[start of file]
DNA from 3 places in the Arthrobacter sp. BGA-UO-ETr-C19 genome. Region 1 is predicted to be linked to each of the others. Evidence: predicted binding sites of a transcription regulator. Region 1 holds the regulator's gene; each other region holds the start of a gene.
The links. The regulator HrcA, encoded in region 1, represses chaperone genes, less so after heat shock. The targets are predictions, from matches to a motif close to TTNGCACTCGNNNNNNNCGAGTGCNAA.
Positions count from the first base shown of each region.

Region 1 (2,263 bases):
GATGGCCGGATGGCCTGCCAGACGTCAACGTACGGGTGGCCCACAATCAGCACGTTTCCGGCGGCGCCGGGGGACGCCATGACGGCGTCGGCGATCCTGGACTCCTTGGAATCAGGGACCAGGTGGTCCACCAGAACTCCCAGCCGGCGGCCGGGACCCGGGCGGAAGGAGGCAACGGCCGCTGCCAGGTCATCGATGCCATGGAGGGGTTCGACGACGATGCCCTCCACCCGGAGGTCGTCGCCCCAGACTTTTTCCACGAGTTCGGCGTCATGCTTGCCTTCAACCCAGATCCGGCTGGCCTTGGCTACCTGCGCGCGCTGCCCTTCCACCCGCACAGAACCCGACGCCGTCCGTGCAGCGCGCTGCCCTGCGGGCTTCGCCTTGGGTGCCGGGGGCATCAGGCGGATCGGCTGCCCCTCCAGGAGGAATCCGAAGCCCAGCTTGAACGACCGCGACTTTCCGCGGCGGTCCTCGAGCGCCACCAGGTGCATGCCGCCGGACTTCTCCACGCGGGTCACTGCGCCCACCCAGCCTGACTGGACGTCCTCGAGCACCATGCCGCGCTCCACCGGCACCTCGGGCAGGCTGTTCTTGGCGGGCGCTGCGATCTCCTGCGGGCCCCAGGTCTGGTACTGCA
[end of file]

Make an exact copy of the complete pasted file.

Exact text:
DNA from 3 places in the Arthrobacter sp. BGA-UO-ETr-C19 genome. Region 1 is predicted to be linked to each of the others. Evidence: predicted binding sites of a transcription regulator. Region 1 holds the regulator's gene; each other region holds the start of a gene.
The links. The regulator HrcA, encoded in region 1, represses chaperone genes, less so after heat shock. The targets are predictions, from matches to a motif close to TTNGCACTCGNNNNNNNCGAGTGCNAA.
Positions count from the first base shown of each region.

Region 1 (2,263 bases):
GATGGCCGGATGGCCTGCCAGACGTCAACGTACGGGTGGCCCACAATCAGCACGTTTCCGGCGGCGCCGGGGGACGCCATGACGGCGTCGGCGATCCTGGACTCCTTGGAATCAGGGACCAGGTGGTCCACCAGAACTCCCAGCCGGCGGCCGGGACCCGGGCGGAAGGAGGCAACGGCCGCTGCCAGGTCATCGATGCCATGGAGGGGTTCGACGACGATGCCCTCCACCCGGAGGTCGTCGCCCCAGACTTTTTCCACGAGTTCGGCGTCATGCTTGCCTTCAACCCAGATCCGGCTGGCCTTGGCTACCTGCGCGCGCTGCCCTTCCACCCGCACAGAACCCGACGCCGTCCGTGCAGCGCGCTGCCCTGCGGGCTTCGCCTTGGGTGCCGGGGGCATCAGGCGGATCGGCTGCCCCTCCAGGAGGAATCCGAAGCCCAGCTTGAACGACCGCGACTTTCCGCGGCGGTCCTCGAGCGCCACCAGGTGCATGCCGCCGGACTTCTCCACGCGGGTCACTGCGCCCACCCAGCCTGACTGGACGTCCTCGAGCACCATGCCGCGCTCCACCGGCACCTCGGGCAGGCTGTTCTTGGCGGGCGCTGCGATCTCCTGCGGGCCCCAGGTCTGGTACTGCA